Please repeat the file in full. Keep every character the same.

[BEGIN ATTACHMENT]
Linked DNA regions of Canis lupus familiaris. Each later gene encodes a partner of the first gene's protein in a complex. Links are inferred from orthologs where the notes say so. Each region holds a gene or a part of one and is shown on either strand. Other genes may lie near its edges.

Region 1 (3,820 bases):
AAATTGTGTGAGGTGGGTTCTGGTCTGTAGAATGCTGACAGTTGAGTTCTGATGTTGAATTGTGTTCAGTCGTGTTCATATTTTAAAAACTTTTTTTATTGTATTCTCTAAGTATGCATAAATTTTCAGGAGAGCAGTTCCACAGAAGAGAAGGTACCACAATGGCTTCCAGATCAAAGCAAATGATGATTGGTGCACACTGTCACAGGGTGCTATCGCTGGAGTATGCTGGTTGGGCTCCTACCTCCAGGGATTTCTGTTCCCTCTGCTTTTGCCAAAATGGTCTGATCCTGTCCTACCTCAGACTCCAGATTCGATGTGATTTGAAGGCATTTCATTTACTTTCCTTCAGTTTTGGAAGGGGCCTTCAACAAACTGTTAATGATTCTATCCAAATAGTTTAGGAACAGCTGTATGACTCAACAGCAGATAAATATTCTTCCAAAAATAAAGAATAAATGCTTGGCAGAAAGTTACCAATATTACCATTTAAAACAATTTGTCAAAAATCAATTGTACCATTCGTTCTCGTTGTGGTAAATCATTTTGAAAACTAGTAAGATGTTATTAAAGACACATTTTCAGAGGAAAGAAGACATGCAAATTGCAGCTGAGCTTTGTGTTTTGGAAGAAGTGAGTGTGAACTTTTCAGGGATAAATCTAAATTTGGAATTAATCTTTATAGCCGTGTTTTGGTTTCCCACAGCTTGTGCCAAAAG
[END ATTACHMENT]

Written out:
Linked DNA regions of Canis lupus familiaris. Each later gene encodes a partner of the first gene's protein in a complex. Links are inferred from orthologs where the notes say so. Each region holds a gene or a part of one and is shown on either strand. Other genes may lie near its edges.

Region 1 (3,820 bases):
AAATTGTGTGAGGTGGGTTCTGGTCTGTAGAATGCTGACAGTTGAGTTCTGATGTTGAATTGTGTTCAGTCGTGTTCATATTTTAAAAACTTTTTTTATTGTATTCTCTAAGTATGCATAAATTTTCAGGAGAGCAGTTCCACAGAAGAGAAGGTACCACAATGGCTTCCAGATCAAAGCAAATGATGATTGGTGCACACTGTCACAGGGTGCTATCGCTGGAGTATGCTGGTTGGGCTCCTACCTCCAGGGATTTCTGTTCCCTCTGCTTTTGCCAAAATGGTCTGATCCTGTCCTACCTCAGACTCCAGATTCGATGTGATTTGAAGGCATTTCATTTACTTTCCTTCAGTTTTGGAAGGGGCCTTCAACAAACTGTTAATGATTCTATCCAAATAGTTTAGGAACAGCTGTATGACTCAACAGCAGATAAATATTCTTCCAAAAATAAAGAATAAATGCTTGGCAGAAAGTTACCAATATTACCATTTAAAACAATTTGTCAAAAATCAATTGTACCATTCGTTCTCGTTGTGGTAAATCATTTTGAAAACTAGTAAGATGTTATTAAAGACACATTTTCAGAGGAAAGAAGACATGCAAATTGCAGCTGAGCTTTGTGTTTTGGAAGAAGTGAGTGTGAACTTTTCAGGGATAAATCTAAATTTGGAATTAATCTTTATAGCCGTGTTTTGGTTTCCCACAGCTTGTGCCAAAAG